Jim Lash rode in, reporting that all was well out along the line toward the Sonoyta Oasis. Days passed, and Belding kept his rangers home. Nothing was heard of raiders at hand. Many of the newcomers, both American and Mexican, who came with wagons and pack trains from Casita stated that property and life were cheap back in that rebel-infested town.
One January morning Dick Gale was awakened by a shrill, menacing cry. He leaped up bewildered and frightened. He heard Belding's booming voice answering shouts, and rapid steps on flagstones. But these had not awakened him. Heavy breaths, almost sobs, seemed at his very door. In the cold and gray dawn Dick saw something white. Gun in hand, he bounded across the room. Just ouside his door stood Blanco Sol.
It was not unusual for Sol to come poking his head in at Dick's door during daylight. But now in the early dawn, when he had been locked in the corral, it meant raiders--no less. Dick called softly to the snorting horse; and, hurriedly getting into clothes and boots, he went out with a gun in each hand. Sol was quivering in every muscle. Like a dog he followed Dick around the house. Hearing shouts in the direction of the corrals, Gale bent swift steps that way.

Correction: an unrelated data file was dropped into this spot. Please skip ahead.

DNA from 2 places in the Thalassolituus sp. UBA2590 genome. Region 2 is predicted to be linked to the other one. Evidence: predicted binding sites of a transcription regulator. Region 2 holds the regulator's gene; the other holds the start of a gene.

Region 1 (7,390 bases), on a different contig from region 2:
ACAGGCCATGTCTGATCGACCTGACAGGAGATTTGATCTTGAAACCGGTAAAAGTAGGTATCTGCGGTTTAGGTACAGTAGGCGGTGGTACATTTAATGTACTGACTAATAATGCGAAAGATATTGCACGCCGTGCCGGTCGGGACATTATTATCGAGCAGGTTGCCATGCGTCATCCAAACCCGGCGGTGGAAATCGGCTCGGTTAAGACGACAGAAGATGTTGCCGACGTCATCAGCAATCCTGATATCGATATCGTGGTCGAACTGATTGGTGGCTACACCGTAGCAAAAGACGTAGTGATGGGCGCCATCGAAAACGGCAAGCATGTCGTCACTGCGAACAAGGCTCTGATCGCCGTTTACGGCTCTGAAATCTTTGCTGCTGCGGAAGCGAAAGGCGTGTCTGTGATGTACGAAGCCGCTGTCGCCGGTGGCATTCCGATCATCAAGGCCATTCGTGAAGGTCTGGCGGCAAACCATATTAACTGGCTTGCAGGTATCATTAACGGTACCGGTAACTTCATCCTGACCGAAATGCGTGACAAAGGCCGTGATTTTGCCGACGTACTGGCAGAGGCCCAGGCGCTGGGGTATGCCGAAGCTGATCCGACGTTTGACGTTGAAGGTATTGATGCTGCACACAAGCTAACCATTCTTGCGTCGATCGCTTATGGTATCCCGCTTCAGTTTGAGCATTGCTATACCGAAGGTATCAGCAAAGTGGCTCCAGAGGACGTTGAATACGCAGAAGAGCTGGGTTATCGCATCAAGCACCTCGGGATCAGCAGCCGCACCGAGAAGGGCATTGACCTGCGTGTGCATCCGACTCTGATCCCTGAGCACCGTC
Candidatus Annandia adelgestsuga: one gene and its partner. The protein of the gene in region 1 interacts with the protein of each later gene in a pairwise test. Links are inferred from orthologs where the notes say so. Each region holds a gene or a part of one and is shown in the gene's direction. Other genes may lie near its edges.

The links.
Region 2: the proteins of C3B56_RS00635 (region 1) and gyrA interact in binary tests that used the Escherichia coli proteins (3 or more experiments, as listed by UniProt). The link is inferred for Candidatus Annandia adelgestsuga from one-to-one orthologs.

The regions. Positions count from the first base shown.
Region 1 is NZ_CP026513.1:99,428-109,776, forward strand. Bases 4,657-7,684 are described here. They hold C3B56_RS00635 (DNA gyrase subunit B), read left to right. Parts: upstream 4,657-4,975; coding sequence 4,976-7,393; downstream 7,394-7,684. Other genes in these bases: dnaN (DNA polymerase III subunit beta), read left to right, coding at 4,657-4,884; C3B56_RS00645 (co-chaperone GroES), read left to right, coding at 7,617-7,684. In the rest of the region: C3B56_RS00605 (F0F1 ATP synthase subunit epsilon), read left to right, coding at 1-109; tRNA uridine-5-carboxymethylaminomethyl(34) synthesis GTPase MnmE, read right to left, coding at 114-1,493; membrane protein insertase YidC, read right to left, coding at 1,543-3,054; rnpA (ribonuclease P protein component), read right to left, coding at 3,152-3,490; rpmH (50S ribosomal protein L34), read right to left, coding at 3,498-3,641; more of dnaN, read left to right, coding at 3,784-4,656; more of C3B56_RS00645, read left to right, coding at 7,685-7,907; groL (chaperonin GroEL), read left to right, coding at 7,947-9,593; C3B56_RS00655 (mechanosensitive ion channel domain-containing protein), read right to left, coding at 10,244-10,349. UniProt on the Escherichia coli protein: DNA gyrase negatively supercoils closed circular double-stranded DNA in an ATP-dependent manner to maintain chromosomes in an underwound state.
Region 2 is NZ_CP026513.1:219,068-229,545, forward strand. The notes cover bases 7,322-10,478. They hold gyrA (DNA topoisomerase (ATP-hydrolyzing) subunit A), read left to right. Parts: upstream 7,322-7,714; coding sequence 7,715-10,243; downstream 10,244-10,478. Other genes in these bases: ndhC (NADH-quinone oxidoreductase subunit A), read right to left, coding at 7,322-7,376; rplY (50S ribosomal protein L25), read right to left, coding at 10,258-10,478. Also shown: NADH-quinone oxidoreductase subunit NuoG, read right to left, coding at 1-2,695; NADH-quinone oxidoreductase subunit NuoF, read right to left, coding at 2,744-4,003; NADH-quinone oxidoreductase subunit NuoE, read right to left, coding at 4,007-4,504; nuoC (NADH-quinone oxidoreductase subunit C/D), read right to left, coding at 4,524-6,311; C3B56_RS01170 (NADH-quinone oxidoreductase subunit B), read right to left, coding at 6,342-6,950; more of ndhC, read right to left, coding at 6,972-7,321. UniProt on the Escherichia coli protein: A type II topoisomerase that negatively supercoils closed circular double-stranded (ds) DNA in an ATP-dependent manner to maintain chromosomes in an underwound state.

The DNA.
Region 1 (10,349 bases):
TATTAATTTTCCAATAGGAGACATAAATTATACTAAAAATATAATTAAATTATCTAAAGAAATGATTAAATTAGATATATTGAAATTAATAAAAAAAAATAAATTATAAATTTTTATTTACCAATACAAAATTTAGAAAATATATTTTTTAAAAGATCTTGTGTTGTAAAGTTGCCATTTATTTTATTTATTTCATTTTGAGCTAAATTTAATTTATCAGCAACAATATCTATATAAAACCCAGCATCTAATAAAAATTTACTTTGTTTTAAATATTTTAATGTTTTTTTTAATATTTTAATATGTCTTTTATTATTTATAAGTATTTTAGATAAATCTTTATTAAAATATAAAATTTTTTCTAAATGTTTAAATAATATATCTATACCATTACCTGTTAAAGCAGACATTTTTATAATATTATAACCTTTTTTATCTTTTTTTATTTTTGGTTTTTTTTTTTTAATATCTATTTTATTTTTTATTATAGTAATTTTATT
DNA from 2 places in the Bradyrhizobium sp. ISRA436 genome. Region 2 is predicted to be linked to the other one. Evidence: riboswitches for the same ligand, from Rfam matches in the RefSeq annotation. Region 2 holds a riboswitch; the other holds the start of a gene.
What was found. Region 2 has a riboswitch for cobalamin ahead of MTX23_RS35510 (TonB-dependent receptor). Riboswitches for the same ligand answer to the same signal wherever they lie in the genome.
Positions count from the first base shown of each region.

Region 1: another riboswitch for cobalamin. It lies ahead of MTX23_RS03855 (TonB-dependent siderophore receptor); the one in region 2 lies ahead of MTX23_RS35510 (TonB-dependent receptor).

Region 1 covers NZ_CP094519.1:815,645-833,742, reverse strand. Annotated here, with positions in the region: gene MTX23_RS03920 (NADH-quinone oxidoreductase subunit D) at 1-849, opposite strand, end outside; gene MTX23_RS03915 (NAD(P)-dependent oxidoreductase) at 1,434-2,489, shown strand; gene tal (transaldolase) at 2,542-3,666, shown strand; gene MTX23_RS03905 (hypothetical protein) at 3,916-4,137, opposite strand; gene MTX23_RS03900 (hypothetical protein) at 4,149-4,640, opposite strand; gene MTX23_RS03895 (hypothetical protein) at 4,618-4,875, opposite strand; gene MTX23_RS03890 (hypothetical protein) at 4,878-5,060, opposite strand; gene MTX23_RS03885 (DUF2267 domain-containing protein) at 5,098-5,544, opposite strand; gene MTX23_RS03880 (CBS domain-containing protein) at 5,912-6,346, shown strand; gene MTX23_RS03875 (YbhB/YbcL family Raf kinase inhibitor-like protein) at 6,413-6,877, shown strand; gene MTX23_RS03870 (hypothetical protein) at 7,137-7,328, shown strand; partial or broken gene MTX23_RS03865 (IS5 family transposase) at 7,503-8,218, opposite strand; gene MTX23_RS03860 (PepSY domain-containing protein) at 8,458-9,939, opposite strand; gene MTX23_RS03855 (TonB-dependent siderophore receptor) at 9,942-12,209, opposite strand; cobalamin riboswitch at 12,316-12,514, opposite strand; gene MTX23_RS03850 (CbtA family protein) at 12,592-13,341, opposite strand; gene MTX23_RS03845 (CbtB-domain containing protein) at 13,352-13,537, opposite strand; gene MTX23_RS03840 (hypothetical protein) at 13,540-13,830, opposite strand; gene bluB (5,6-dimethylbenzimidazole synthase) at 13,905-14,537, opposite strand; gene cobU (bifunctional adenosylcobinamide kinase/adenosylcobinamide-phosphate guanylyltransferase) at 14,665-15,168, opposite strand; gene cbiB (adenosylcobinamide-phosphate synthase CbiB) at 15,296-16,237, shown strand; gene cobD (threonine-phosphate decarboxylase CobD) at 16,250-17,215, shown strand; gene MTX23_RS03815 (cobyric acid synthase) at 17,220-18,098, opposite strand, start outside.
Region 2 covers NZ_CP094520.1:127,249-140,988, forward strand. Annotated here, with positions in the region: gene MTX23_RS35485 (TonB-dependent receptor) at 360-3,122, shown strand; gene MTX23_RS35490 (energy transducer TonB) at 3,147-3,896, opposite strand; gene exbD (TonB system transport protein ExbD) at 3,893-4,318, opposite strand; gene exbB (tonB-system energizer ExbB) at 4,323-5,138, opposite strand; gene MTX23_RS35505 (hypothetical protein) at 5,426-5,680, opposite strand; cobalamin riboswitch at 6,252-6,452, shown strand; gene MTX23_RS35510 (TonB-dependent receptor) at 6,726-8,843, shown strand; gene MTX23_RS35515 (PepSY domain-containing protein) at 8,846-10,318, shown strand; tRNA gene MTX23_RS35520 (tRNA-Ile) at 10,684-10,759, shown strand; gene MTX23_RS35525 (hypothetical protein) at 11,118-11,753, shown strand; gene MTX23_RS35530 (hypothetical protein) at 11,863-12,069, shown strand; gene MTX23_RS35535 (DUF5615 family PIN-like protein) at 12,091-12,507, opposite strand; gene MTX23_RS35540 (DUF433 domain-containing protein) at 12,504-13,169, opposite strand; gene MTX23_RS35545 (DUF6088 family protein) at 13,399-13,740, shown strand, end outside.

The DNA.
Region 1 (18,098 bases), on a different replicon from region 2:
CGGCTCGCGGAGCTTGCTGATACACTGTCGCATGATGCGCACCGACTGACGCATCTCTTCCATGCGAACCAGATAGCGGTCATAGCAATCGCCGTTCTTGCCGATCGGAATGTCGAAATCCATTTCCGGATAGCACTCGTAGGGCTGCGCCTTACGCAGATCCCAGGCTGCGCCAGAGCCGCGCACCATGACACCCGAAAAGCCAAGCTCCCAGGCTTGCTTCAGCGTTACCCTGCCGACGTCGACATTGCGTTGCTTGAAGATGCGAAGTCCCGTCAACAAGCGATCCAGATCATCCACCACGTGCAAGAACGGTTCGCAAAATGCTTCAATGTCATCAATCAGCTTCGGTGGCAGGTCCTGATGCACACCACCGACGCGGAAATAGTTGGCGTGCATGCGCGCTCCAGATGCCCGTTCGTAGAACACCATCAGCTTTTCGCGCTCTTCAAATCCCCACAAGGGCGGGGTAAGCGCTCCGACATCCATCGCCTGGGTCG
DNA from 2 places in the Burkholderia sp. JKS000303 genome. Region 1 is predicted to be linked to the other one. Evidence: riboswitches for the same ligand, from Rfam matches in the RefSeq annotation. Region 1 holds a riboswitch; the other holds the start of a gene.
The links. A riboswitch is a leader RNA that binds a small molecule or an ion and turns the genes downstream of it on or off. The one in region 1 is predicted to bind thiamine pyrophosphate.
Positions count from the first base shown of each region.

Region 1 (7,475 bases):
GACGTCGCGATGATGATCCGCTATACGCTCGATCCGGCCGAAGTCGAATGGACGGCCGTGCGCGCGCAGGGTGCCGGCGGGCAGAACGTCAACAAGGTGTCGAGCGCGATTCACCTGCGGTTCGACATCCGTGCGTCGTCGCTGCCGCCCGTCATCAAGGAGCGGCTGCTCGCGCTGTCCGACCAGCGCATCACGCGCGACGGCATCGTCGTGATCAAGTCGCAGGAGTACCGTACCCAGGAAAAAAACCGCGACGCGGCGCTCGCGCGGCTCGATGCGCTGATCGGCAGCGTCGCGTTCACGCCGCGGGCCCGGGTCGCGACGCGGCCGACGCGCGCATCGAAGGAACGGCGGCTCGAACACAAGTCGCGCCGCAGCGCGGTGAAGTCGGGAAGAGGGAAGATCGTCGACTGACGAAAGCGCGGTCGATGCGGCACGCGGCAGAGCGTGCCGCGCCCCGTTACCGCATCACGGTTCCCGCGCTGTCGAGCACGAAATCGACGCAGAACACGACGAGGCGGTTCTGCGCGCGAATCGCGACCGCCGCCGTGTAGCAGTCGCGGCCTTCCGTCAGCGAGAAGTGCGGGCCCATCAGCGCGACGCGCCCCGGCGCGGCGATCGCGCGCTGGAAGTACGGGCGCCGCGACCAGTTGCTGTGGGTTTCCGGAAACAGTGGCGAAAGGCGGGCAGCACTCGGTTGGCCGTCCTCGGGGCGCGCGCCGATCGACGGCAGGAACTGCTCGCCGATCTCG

He caught up with Jim Lash, who was also leading a white horse.
"Hello, Jim! Guess it's all over but the fireworks," said Dick.
"I cain't say just what has come off," replied Lash. "I've got the Bull. Found him runnin' in the yard."
They reached the corral to find Belding shaking, roaring like a madman. The gate was open, the corral was empty. Ladd stooped over the ground, evidently trying to find tracks.
"I reckon we might jest as well cool off an' wait for daylight," suggested Jim.